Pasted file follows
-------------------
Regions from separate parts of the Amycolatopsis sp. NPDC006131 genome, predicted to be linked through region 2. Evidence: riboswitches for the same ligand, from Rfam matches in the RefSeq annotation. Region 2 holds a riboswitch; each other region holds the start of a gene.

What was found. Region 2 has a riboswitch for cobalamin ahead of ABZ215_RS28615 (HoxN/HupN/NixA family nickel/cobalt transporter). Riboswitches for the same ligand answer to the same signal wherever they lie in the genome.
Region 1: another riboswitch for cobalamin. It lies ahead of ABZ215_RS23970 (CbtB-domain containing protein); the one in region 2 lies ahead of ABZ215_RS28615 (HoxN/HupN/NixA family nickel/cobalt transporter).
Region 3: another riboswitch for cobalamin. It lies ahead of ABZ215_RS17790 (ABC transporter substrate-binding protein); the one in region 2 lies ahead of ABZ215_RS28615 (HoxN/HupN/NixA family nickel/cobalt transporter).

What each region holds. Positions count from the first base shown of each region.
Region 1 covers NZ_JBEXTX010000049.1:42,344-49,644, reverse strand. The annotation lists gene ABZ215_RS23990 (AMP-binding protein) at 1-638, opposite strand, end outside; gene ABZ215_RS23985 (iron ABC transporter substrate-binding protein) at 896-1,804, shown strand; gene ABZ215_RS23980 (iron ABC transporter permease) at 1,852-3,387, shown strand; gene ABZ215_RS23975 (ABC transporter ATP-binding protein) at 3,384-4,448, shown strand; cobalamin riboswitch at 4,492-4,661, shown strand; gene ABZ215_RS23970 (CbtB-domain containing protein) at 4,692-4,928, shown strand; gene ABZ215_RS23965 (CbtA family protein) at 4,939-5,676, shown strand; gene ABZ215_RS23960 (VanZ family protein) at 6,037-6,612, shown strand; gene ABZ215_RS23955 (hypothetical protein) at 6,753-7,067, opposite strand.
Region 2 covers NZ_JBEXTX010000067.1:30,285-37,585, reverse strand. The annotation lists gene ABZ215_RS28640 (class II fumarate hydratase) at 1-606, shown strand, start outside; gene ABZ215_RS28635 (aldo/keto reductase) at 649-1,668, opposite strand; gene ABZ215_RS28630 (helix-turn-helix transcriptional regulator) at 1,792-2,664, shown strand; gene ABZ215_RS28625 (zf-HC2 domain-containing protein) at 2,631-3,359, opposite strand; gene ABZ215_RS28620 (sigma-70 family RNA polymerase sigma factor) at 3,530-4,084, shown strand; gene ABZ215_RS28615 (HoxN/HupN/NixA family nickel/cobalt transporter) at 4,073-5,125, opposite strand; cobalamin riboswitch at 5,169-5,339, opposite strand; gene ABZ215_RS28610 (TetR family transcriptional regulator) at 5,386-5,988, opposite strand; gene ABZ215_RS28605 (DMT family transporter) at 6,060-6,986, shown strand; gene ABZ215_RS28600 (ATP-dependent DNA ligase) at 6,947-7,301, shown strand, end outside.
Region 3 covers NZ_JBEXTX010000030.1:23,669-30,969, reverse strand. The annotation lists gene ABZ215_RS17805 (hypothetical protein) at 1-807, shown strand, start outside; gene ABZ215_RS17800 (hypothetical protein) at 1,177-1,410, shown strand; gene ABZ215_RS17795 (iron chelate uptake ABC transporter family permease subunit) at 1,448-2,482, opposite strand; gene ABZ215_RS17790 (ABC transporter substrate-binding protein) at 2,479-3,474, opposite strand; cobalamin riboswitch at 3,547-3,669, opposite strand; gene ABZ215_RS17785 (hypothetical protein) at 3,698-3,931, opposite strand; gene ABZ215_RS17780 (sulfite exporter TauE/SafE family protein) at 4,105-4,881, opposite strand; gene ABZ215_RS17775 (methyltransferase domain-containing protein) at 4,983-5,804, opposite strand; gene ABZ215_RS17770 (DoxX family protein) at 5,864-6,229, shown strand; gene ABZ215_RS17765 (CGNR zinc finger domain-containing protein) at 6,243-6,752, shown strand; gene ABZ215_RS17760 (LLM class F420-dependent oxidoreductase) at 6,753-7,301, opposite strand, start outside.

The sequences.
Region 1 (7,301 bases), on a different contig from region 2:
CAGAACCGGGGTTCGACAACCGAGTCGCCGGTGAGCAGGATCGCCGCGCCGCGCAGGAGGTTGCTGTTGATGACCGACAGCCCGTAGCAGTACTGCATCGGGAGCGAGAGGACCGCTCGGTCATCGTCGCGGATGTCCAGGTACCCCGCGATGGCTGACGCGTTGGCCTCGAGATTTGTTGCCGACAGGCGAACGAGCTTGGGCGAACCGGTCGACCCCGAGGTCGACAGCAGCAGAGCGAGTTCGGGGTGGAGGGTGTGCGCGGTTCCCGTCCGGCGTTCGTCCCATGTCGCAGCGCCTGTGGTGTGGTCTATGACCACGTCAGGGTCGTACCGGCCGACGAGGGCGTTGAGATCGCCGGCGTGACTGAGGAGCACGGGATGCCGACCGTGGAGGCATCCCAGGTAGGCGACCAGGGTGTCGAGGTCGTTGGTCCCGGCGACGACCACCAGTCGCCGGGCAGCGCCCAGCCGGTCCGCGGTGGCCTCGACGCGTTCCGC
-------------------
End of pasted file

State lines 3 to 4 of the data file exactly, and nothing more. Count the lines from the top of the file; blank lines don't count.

Region 1: another riboswitch for cobalamin. It lies ahead of ABZ215_RS23970 (CbtB-domain containing protein); the one in region 2 lies ahead of ABZ215_RS28615 (HoxN/HupN/NixA family nickel/cobalt transporter).
Region 3: another riboswitch for cobalamin. It lies ahead of ABZ215_RS17790 (ABC transporter substrate-binding protein); the one in region 2 lies ahead of ABZ215_RS28615 (HoxN/HupN/NixA family nickel/cobalt transporter).